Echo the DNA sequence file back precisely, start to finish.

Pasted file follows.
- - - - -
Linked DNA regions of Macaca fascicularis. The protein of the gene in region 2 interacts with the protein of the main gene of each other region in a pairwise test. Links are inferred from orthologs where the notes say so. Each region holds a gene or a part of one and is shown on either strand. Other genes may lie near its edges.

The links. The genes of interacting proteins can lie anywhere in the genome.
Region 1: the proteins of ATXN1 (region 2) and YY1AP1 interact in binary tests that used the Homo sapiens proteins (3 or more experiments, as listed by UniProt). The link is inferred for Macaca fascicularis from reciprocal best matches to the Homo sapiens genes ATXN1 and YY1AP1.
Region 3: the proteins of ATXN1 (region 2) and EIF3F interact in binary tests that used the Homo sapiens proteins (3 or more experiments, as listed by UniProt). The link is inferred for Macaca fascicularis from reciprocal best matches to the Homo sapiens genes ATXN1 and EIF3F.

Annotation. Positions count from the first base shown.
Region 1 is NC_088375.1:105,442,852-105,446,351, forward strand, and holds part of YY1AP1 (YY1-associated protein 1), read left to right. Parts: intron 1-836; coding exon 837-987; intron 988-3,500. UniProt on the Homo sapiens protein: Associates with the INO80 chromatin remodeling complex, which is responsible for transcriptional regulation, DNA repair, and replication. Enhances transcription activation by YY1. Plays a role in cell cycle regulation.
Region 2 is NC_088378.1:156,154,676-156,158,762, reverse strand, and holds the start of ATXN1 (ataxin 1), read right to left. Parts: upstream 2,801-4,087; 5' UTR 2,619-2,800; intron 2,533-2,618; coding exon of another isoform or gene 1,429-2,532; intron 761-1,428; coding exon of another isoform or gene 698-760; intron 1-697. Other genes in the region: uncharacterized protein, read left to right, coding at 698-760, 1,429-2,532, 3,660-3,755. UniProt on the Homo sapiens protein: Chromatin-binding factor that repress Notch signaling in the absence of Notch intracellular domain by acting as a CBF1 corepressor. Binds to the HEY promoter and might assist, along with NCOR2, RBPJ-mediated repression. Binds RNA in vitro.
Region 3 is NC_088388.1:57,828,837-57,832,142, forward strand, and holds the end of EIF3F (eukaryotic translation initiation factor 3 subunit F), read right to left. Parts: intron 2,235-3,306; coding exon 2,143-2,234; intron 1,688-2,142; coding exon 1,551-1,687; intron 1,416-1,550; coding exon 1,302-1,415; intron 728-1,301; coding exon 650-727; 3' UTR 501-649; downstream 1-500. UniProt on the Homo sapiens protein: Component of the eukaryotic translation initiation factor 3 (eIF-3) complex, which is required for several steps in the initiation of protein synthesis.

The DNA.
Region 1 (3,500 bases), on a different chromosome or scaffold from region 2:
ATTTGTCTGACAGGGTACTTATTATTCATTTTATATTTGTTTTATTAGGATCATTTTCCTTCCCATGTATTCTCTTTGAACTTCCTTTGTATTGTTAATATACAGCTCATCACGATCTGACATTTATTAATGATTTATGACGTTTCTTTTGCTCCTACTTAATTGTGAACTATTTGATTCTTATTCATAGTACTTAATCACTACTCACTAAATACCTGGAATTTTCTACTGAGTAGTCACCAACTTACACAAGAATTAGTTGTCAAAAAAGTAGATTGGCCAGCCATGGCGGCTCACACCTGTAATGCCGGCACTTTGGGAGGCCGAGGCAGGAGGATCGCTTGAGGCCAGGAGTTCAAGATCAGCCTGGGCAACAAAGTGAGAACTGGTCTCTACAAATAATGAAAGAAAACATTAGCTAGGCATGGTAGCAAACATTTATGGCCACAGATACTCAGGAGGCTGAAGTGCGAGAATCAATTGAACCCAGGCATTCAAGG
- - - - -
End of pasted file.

Linked DNA regions of Macaca fascicularis. The protein of the gene in region 2 interacts with the protein of the main gene of each other region in a pairwise test. Links are inferred from orthologs where the notes say so. Each region holds a gene or a part of one and is shown on either strand. Other genes may lie near its edges.

The links. The genes of interacting proteins can lie anywhere in the genome.
Region 1: the proteins of ATXN1 (region 2) and YY1AP1 interact in binary tests that used the Homo sapiens proteins (3 or more experiments, as listed by UniProt). The link is inferred for Macaca fascicularis from reciprocal best matches to the Homo sapiens genes ATXN1 and YY1AP1.
Region 3: the proteins of ATXN1 (region 2) and EIF3F interact in binary tests that used the Homo sapiens proteins (3 or more experiments, as listed by UniProt). The link is inferred for Macaca fascicularis from reciprocal best matches to the Homo sapiens genes ATXN1 and EIF3F.

Annotation. Positions count from the first base shown.
Region 1 is NC_088375.1:105,442,852-105,446,351, forward strand, and holds part of YY1AP1 (YY1-associated protein 1), read left to right. Parts: intron 1-836; coding exon 837-987; intron 988-3,500. UniProt on the Homo sapiens protein: Associates with the INO80 chromatin remodeling complex, which is responsible for transcriptional regulation, DNA repair, and replication. Enhances transcription activation by YY1. Plays a role in cell cycle regulation.
Region 2 is NC_088378.1:156,154,676-156,158,762, reverse strand, and holds the start of ATXN1 (ataxin 1), read right to left. Parts: upstream 2,801-4,087; 5' UTR 2,619-2,800; intron 2,533-2,618; coding exon of another isoform or gene 1,429-2,532; intron 761-1,428; coding exon of another isoform or gene 698-760; intron 1-697. Other genes in the region: uncharacterized protein, read left to right, coding at 698-760, 1,429-2,532, 3,660-3,755. UniProt on the Homo sapiens protein: Chromatin-binding factor that repress Notch signaling in the absence of Notch intracellular domain by acting as a CBF1 corepressor. Binds to the HEY promoter and might assist, along with NCOR2, RBPJ-mediated repression. Binds RNA in vitro.
Region 3 is NC_088388.1:57,828,837-57,832,142, forward strand, and holds the end of EIF3F (eukaryotic translation initiation factor 3 subunit F), read right to left. Parts: intron 2,235-3,306; coding exon 2,143-2,234; intron 1,688-2,142; coding exon 1,551-1,687; intron 1,416-1,550; coding exon 1,302-1,415; intron 728-1,301; coding exon 650-727; 3' UTR 501-649; downstream 1-500. UniProt on the Homo sapiens protein: Component of the eukaryotic translation initiation factor 3 (eIF-3) complex, which is required for several steps in the initiation of protein synthesis.

The DNA.
Region 1 (3,500 bases), on a different chromosome or scaffold from region 2:
ATTTGTCTGACAGGGTACTTATTATTCATTTTATATTTGTTTTATTAGGATCATTTTCCTTCCCATGTATTCTCTTTGAACTTCCTTTGTATTGTTAATATACAGCTCATCACGATCTGACATTTATTAATGATTTATGACGTTTCTTTTGCTCCTACTTAATTGTGAACTATTTGATTCTTATTCATAGTACTTAATCACTACTCACTAAATACCTGGAATTTTCTACTGAGTAGTCACCAACTTACACAAGAATTAGTTGTCAAAAAAGTAGATTGGCCAGCCATGGCGGCTCACACCTGTAATGCCGGCACTTTGGGAGGCCGAGGCAGGAGGATCGCTTGAGGCCAGGAGTTCAAGATCAGCCTGGGCAACAAAGTGAGAACTGGTCTCTACAAATAATGAAAGAAAACATTAGCTAGGCATGGTAGCAAACATTTATGGCCACAGATACTCAGGAGGCTGAAGTGCGAGAATCAATTGAACCCAGGCATTCAAGG